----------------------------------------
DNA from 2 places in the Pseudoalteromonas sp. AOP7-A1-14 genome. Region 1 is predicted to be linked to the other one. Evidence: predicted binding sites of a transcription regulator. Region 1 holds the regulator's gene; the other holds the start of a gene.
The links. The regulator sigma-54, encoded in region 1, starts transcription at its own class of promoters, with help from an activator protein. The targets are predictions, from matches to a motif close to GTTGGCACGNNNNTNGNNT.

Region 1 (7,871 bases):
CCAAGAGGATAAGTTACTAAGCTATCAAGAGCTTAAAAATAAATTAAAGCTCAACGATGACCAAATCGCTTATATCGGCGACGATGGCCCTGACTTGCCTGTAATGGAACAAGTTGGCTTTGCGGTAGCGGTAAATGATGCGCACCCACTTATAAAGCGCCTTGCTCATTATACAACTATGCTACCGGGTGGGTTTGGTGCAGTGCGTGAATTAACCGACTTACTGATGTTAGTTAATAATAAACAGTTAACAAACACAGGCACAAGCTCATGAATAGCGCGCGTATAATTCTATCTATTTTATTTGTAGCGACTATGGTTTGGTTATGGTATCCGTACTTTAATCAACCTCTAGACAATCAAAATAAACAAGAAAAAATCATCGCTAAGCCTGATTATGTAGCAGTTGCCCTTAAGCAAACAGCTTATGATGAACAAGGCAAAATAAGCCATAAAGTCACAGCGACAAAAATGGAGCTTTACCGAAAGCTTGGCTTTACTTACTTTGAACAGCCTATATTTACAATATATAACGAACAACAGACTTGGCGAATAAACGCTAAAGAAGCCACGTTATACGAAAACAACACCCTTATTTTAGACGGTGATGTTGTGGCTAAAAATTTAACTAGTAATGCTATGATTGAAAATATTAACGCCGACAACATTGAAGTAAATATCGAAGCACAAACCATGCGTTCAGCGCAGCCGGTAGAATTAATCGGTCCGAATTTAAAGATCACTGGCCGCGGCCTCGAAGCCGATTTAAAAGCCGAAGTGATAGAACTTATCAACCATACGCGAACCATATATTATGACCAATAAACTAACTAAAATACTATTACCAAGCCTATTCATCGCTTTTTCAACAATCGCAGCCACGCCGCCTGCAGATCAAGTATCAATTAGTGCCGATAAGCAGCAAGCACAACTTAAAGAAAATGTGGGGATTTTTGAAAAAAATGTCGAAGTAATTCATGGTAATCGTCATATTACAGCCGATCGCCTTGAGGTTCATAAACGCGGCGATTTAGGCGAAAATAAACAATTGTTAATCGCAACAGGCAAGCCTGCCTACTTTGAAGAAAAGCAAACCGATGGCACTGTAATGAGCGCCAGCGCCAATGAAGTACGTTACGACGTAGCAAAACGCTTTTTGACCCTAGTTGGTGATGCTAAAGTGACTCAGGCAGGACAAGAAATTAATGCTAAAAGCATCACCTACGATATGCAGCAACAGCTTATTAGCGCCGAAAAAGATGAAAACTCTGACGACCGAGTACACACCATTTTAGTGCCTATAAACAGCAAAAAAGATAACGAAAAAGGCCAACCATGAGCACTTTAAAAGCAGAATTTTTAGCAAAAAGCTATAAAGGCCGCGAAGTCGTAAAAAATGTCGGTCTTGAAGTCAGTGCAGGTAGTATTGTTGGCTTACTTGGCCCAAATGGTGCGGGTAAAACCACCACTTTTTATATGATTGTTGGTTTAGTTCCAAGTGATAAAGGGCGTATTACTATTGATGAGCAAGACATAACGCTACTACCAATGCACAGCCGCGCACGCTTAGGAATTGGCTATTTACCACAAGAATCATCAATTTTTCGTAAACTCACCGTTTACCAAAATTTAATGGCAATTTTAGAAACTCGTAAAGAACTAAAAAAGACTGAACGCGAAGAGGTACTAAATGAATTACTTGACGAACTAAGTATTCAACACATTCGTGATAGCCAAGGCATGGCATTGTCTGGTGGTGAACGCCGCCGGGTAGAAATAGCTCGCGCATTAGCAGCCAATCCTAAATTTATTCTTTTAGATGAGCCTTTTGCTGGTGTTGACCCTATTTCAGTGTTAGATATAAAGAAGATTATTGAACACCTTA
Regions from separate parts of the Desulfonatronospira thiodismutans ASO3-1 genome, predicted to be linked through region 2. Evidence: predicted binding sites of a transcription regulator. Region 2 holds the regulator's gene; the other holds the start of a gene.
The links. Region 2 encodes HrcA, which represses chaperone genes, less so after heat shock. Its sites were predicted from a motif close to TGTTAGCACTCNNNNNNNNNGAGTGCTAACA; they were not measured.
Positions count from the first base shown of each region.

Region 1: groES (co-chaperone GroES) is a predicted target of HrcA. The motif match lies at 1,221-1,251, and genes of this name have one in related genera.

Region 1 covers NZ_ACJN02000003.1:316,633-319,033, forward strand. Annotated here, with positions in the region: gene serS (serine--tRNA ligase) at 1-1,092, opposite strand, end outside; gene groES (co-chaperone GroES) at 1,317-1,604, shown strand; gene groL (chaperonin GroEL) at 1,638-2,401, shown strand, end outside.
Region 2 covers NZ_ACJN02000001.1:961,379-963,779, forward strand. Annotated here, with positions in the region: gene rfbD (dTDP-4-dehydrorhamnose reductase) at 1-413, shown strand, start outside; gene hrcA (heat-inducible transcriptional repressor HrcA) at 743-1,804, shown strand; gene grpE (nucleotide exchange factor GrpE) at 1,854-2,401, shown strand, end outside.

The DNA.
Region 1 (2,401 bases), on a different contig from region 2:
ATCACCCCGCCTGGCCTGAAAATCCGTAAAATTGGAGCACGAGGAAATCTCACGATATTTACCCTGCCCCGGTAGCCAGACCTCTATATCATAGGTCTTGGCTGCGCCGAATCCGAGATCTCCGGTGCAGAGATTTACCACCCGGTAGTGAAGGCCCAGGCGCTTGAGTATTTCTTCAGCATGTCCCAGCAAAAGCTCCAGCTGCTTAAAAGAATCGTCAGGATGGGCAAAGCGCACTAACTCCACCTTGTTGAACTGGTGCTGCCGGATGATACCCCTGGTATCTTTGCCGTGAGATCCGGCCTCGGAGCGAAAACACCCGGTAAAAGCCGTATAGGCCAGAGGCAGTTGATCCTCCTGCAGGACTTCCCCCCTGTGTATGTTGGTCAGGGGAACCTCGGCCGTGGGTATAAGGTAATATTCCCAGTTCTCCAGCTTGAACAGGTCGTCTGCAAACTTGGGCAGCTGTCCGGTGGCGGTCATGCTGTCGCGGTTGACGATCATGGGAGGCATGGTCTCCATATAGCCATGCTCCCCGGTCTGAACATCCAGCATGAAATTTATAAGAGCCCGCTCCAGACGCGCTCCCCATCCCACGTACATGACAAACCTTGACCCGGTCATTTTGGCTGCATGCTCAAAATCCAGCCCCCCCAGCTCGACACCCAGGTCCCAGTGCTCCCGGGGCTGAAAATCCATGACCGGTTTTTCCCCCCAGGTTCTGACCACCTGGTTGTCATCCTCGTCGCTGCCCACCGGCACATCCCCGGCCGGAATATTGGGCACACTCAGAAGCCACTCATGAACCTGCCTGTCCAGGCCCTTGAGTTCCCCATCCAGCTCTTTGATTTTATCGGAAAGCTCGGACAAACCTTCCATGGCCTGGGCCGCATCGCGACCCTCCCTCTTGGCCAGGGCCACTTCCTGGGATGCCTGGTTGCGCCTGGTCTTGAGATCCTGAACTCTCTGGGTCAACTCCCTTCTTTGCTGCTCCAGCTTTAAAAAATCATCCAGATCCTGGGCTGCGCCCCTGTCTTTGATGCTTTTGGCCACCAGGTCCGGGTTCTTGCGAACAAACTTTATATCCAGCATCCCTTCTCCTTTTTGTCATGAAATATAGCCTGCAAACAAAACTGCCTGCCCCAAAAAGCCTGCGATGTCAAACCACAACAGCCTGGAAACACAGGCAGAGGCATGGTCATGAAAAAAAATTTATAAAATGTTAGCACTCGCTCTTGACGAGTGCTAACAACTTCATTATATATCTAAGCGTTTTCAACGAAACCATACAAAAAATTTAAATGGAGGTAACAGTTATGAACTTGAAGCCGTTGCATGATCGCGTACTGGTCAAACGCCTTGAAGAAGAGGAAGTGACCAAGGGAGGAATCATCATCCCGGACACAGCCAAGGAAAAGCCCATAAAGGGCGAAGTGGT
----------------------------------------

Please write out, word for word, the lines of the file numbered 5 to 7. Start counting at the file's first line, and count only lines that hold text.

Regions from separate parts of the Desulfonatronospira thiodismutans ASO3-1 genome, predicted to be linked through region 2. Evidence: predicted binding sites of a transcription regulator. Region 2 holds the regulator's gene; the other holds the start of a gene.
The links. Region 2 encodes HrcA, which represses chaperone genes, less so after heat shock. Its sites were predicted from a motif close to TGTTAGCACTCNNNNNNNNNGAGTGCTAACA; they were not measured.
Positions count from the first base shown of each region.